Wikipedia describes Mem and Zin as

a Kurdish classic love story written down in 1692 (...).

In other words, it was written down roughly two-and-a-half centuries after Johannes Gutenberg invented the printing press. With this in mind, it may seem silly to ask when the Mem and Zin was first printed. However, its author Ahmad Khani lived in Doğubayazıt in what is now Ağrı Province, an area that the Safavid Empire lost to the Ottomans after the Battle of Chaldiran in 1514. A few decades earlier, in 1483, Sultan Bayezid II had prohibited printing in Arabic script in the Ottoman empire on penalty of death. Printing in other scripts, such as Greek and Armenian, was still allowed.

If I am not mistaken, Kurdish (or the Kurdish languages) was written in the Sorani alphabet at the time. The Sorani alphabet is derived from the Persian alphabet, which is itself derived from Arabic script. Based on this, I assume that the prohibition legislated by Sultan Bayezid II also applied to Mem and Zin. Wikipedia points out that it wasn't until 1727 that

Sultan Achmed III gave his permission for the establishment of the first legal print house for printing secular works by Muslims in Arabic script (Islamic religious publications still remained forbidden), but printing activities did not really take off until the 19th century.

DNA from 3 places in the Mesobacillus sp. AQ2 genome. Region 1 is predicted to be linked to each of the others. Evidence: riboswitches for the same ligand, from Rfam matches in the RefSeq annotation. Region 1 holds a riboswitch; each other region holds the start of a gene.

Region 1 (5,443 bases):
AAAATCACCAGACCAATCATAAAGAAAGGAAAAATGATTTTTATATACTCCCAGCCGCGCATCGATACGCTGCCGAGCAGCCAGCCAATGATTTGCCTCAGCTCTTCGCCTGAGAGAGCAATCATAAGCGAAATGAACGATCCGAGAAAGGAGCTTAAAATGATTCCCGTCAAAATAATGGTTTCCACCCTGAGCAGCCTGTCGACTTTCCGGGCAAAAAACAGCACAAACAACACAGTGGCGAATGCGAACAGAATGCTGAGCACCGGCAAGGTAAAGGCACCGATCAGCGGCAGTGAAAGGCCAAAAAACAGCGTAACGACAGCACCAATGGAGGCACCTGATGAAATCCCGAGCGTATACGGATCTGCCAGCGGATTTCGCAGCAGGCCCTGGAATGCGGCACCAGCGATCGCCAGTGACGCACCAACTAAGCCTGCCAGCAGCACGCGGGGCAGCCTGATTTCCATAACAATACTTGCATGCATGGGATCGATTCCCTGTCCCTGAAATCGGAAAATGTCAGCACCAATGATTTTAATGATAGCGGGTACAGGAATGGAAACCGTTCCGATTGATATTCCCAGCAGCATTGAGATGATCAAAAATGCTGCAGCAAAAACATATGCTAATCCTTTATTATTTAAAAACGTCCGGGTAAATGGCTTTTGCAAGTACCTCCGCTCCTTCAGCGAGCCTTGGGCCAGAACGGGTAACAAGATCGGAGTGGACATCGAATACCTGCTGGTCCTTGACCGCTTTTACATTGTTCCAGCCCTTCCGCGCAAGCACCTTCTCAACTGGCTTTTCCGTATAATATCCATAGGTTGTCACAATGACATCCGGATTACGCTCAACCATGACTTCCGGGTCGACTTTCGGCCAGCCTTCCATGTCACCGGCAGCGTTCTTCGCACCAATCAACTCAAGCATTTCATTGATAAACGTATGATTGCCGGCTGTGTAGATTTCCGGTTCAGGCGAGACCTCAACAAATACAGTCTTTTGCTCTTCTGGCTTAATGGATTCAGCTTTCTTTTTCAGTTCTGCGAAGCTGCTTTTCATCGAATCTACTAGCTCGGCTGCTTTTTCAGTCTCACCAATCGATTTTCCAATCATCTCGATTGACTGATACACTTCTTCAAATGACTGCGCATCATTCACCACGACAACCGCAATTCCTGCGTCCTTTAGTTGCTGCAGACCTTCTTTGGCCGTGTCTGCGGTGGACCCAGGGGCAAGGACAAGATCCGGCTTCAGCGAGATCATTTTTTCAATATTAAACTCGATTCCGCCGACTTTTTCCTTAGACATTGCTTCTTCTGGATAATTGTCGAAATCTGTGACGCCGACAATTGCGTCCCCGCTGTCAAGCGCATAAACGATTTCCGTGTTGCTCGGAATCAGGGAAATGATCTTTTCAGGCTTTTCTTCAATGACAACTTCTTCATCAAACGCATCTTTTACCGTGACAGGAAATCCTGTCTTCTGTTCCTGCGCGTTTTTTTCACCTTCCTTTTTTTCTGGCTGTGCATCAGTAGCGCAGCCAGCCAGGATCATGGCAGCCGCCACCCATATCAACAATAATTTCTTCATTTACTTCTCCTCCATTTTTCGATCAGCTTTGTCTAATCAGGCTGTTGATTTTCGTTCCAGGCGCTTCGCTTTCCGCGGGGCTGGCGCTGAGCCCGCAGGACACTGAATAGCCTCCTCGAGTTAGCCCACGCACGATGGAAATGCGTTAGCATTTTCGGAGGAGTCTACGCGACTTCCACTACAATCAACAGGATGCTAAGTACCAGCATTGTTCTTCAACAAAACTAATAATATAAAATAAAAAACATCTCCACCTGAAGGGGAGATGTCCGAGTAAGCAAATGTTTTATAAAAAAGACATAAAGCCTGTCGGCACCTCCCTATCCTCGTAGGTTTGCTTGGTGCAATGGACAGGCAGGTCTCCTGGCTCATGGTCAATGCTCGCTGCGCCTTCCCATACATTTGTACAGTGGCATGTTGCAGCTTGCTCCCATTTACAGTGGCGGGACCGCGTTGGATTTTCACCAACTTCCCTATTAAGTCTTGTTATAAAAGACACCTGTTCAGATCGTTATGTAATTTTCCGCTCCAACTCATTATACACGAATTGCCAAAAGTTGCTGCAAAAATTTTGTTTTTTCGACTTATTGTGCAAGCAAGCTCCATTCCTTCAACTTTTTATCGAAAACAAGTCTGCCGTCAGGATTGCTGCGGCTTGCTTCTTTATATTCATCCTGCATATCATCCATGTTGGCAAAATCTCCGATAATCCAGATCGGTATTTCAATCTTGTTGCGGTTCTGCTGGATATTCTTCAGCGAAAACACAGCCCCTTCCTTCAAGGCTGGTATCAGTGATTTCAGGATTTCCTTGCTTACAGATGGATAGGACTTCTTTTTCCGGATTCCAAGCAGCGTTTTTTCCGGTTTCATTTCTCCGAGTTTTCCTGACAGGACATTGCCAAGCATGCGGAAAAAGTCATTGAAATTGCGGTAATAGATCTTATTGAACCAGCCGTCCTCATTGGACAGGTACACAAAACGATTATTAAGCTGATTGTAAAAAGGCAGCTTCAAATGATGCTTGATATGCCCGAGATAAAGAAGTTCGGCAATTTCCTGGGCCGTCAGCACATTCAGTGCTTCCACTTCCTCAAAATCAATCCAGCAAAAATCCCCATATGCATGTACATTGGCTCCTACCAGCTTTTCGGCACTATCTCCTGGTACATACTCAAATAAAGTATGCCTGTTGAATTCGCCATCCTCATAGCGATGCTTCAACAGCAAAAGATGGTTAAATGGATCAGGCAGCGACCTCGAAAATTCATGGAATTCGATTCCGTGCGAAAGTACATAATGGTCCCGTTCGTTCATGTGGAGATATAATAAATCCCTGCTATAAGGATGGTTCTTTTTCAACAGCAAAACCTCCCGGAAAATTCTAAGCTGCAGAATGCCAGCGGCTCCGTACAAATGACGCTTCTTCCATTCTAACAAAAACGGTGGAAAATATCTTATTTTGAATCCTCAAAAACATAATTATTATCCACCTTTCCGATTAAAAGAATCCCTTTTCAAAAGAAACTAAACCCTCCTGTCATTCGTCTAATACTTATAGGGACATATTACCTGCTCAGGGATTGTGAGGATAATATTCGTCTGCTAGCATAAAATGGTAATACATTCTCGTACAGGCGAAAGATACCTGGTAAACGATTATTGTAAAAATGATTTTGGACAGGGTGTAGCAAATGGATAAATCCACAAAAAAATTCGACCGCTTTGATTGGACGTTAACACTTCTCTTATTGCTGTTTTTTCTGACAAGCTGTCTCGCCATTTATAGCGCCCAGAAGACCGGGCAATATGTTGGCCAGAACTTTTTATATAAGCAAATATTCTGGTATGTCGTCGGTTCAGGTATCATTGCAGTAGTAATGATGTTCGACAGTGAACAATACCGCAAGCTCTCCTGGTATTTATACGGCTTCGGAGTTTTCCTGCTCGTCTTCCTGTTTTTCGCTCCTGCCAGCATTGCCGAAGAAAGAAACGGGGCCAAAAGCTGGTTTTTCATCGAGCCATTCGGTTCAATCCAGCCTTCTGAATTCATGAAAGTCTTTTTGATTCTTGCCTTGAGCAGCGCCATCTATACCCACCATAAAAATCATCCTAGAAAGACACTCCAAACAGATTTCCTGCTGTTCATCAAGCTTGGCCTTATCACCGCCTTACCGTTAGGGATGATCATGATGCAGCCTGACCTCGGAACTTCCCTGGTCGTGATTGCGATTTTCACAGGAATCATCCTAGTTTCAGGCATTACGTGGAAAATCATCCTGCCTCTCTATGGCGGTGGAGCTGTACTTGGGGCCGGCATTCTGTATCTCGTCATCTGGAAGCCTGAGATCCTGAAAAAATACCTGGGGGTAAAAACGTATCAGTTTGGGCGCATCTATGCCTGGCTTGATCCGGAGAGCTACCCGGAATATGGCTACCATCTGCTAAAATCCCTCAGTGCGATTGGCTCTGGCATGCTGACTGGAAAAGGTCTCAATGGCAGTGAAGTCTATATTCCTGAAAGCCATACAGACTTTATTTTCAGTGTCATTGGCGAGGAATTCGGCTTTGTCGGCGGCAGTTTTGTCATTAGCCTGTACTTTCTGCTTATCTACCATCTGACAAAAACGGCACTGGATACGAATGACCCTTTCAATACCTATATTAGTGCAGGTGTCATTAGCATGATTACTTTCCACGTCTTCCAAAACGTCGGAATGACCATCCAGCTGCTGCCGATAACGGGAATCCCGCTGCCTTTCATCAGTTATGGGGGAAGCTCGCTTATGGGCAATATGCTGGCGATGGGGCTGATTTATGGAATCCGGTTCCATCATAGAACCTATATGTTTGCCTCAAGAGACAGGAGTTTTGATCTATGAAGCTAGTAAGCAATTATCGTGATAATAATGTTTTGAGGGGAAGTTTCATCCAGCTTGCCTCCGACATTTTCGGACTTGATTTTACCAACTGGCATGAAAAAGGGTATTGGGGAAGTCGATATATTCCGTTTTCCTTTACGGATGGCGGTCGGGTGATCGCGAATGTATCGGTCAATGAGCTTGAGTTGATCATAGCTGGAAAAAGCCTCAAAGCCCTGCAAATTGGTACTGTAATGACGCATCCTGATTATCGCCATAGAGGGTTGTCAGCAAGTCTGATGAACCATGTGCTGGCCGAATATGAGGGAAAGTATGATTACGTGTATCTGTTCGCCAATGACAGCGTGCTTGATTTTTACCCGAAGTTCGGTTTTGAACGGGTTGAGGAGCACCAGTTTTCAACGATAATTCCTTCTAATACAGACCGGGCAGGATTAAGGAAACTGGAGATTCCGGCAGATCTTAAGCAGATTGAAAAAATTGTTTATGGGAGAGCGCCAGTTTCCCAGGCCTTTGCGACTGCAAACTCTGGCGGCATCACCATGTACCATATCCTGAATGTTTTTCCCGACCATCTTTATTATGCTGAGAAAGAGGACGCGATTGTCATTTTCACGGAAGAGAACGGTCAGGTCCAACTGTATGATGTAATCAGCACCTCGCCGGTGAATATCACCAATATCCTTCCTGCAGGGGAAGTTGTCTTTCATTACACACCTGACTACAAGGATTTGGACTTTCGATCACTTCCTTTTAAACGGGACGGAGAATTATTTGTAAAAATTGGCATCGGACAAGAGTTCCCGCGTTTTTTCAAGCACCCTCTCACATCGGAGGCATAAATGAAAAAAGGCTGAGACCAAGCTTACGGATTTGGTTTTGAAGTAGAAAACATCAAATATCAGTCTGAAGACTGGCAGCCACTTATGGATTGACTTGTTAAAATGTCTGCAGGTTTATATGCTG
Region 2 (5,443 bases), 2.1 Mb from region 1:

Based on this, it is far from obvious that Mem and Zin would have appeared in print before 1727, or even before the beginning of the 19th century. So when was the work first printed?


Martin van Bruinessen, 'Ehmedî Xanî's Mem û Zîn and its role in the emergence of Kurdish nationalism' (PDF):

The appearance of the first Kurdish journal, Kurdistan, was such an important moment. Miqdad Midhat Bedirkhan, who published the first issues in Cairo in 1898 [...] In the second and following issues of Kurdistan he published sections from Mem û Zîn to show that literature of high quality can be written in Kurdish

Miqdad Midhat announced his intention to publish the entire text of Mem û Zîn as a book, but he never got the opportunity to do this. The first complete edition is associated with the next phase in the Kurdish movement [...] Following the ceasefire of 1918 and the occupation of Istanbul by the British and French, Kurdish aristocrats and intellectuals established the nationalist association, Kürdistan Teali Cemiyeti. This association had several affiliated organizations, one of which was the Kürd Tamim-i Maarif ve Neşriyat Cemiyeti, which took care of educational and publishing activities. The first book published by this association, in 1919, was Ehmedê Xanî's Mem û Zîn

So 1919 it is.

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